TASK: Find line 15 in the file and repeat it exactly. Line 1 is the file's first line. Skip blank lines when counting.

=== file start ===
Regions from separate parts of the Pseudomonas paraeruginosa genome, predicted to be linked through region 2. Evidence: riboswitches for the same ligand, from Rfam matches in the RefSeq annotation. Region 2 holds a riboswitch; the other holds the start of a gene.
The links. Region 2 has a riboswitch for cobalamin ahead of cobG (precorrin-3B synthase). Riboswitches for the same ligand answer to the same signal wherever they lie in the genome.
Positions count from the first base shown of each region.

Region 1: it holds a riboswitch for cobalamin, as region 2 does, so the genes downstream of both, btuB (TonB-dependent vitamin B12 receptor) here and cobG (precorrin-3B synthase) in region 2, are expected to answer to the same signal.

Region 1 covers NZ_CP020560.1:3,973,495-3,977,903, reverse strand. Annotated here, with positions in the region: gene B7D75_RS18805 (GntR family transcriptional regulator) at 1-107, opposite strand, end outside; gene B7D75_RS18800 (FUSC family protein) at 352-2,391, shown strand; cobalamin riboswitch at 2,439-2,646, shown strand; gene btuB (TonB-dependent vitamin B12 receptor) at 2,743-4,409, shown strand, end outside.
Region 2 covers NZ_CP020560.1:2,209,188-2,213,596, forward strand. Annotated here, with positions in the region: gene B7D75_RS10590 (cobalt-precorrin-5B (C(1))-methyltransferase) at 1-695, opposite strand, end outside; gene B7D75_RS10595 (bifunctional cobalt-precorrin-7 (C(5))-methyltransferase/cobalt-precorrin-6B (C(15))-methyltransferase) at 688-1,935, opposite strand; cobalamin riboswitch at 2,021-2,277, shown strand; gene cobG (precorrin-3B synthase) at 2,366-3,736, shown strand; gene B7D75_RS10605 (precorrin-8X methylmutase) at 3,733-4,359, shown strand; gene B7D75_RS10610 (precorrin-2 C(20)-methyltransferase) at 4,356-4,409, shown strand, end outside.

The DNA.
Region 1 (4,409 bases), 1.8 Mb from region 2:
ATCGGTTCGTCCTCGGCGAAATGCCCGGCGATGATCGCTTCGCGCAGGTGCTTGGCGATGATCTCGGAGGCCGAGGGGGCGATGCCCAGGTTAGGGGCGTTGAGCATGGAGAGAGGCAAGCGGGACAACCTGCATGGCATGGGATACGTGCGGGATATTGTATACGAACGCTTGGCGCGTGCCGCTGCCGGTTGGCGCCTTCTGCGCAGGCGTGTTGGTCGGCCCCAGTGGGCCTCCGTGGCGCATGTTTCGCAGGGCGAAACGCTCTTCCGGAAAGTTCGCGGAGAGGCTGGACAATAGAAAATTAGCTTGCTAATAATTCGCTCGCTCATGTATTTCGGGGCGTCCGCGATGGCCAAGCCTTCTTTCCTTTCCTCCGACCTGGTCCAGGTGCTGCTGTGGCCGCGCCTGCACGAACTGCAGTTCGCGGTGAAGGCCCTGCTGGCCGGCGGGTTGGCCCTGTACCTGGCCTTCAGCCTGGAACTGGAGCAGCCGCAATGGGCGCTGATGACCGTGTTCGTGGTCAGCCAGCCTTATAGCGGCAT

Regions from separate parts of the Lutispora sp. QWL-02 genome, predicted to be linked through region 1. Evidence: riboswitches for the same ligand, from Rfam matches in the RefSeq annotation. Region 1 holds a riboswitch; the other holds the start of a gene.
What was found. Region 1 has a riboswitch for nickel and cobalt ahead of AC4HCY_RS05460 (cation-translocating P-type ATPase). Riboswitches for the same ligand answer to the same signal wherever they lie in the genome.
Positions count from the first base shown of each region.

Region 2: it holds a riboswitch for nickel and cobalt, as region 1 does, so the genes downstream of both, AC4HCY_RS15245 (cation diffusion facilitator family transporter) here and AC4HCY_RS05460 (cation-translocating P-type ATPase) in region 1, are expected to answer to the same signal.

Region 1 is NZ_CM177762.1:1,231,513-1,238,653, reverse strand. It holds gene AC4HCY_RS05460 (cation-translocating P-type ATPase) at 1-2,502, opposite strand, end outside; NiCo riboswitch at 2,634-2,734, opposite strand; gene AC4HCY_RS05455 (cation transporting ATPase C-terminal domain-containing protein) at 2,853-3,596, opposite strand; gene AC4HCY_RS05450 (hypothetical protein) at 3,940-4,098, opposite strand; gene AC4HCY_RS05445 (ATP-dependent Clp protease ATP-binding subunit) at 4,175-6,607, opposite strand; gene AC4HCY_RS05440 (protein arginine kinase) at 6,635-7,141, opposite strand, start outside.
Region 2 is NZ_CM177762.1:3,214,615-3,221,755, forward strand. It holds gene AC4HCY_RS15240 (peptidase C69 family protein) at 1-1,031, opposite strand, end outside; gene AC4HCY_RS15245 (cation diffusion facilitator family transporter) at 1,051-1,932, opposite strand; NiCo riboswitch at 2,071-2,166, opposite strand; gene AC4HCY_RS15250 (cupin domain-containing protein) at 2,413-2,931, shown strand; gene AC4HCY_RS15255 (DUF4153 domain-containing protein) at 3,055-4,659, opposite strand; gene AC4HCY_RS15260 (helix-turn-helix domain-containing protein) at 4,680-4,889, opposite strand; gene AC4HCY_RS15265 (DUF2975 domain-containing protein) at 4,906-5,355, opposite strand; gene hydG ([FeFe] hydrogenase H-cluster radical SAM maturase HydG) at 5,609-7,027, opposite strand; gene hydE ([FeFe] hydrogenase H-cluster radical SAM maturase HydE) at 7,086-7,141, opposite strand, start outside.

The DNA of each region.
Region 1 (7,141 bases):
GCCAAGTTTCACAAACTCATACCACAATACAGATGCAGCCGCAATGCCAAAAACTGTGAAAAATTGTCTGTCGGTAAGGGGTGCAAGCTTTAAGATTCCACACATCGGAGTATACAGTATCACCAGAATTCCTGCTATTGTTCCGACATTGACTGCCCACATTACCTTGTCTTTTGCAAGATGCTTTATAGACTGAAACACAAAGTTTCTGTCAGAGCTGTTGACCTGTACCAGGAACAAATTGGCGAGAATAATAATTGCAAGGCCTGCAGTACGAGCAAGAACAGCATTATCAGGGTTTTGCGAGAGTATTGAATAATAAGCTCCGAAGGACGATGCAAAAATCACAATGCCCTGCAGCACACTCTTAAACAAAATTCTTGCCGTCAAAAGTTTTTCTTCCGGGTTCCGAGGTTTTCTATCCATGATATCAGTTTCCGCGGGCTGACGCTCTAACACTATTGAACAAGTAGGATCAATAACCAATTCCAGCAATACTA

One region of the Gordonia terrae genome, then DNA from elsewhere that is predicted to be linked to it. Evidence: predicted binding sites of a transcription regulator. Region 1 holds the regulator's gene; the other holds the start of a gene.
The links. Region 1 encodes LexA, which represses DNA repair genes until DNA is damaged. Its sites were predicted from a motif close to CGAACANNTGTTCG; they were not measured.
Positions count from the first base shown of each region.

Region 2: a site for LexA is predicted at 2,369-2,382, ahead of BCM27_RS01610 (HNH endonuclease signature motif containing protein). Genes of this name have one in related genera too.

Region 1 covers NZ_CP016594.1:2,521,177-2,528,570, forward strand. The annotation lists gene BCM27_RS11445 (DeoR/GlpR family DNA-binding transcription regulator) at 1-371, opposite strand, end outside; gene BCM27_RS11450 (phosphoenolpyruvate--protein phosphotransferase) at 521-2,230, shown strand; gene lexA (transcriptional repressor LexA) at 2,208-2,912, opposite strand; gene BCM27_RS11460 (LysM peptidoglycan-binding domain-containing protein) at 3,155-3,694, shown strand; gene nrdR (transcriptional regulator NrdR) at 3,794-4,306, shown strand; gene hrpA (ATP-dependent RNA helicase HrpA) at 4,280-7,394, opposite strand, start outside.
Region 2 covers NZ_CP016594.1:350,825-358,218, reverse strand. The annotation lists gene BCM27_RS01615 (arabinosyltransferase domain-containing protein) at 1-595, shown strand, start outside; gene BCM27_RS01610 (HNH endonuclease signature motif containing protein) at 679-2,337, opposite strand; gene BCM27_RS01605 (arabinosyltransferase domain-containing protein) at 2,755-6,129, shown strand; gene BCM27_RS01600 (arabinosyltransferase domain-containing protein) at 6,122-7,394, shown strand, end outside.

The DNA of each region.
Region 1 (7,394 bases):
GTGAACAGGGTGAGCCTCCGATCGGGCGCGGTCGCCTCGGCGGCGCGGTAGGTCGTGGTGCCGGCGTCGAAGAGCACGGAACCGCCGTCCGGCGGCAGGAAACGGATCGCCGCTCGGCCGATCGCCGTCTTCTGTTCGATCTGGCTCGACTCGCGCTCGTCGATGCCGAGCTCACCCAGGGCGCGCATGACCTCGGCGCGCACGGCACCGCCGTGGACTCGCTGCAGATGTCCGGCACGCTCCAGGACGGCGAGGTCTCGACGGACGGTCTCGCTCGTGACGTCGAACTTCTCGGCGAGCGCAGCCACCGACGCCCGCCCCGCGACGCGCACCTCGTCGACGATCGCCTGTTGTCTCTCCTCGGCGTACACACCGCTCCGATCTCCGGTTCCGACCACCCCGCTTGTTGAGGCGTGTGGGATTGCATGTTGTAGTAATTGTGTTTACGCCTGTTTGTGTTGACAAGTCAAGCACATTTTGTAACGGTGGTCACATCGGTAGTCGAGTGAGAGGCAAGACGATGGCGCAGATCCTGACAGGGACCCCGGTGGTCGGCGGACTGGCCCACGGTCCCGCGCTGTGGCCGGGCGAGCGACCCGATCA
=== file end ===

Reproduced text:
Region 2 is NZ_CM177762.1:3,214,615-3,221,755, forward strand. It holds gene AC4HCY_RS15240 (peptidase C69 family protein) at 1-1,031, opposite strand, end outside; gene AC4HCY_RS15245 (cation diffusion facilitator family transporter) at 1,051-1,932, opposite strand; NiCo riboswitch at 2,071-2,166, opposite strand; gene AC4HCY_RS15250 (cupin domain-containing protein) at 2,413-2,931, shown strand; gene AC4HCY_RS15255 (DUF4153 domain-containing protein) at 3,055-4,659, opposite strand; gene AC4HCY_RS15260 (helix-turn-helix domain-containing protein) at 4,680-4,889, opposite strand; gene AC4HCY_RS15265 (DUF2975 domain-containing protein) at 4,906-5,355, opposite strand; gene hydG ([FeFe] hydrogenase H-cluster radical SAM maturase HydG) at 5,609-7,027, opposite strand; gene hydE ([FeFe] hydrogenase H-cluster radical SAM maturase HydE) at 7,086-7,141, opposite strand, start outside.